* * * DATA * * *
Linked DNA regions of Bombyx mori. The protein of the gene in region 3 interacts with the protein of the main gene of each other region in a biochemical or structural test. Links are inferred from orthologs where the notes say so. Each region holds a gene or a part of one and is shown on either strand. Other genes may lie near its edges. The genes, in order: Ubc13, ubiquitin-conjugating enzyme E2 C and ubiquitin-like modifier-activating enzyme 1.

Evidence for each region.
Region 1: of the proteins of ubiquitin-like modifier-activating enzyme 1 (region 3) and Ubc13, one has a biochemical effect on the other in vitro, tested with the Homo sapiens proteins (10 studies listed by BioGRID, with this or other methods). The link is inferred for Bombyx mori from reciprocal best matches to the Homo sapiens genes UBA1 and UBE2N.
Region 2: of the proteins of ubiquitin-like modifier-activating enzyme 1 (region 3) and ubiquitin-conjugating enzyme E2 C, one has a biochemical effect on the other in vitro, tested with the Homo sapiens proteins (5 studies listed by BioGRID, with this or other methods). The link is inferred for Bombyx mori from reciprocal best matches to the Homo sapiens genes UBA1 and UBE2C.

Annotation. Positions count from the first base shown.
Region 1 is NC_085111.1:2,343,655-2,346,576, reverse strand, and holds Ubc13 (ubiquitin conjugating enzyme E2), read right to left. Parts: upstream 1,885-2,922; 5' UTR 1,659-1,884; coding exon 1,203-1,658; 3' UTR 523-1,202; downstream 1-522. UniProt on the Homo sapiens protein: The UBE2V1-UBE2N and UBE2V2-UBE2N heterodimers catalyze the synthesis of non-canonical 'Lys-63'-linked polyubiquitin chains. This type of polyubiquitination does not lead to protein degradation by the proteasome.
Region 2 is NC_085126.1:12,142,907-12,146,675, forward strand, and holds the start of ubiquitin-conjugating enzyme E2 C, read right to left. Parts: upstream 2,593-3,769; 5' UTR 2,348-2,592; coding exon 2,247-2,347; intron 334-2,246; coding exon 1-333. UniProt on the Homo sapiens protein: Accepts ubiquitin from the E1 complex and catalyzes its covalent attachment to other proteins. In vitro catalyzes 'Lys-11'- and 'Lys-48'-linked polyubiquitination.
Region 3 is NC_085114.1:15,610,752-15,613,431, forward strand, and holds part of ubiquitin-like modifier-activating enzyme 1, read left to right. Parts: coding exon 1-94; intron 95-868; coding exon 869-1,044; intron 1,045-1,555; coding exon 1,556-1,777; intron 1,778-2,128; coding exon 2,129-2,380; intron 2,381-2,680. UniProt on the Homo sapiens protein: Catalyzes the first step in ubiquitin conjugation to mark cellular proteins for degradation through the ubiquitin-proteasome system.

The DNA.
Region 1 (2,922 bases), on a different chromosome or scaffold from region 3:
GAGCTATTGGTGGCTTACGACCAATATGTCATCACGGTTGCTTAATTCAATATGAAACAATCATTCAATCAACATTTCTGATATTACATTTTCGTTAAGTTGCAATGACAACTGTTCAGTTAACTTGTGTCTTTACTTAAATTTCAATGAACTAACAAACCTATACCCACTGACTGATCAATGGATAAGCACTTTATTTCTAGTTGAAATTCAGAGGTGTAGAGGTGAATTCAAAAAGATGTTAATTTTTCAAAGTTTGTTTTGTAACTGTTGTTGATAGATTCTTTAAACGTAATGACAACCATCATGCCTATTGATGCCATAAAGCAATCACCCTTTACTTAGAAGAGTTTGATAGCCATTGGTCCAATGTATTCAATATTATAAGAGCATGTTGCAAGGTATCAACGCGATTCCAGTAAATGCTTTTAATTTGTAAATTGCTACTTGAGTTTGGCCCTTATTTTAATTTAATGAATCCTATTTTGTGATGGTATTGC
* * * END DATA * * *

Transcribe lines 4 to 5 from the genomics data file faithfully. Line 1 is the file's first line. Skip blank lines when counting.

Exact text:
Region 2: of the proteins of ubiquitin-like modifier-activating enzyme 1 (region 3) and ubiquitin-conjugating enzyme E2 C, one has a biochemical effect on the other in vitro, tested with the Homo sapiens proteins (5 studies listed by BioGRID, with this or other methods). The link is inferred for Bombyx mori from reciprocal best matches to the Homo sapiens genes UBA1 and UBE2C.

Annotation. Positions count from the first base shown.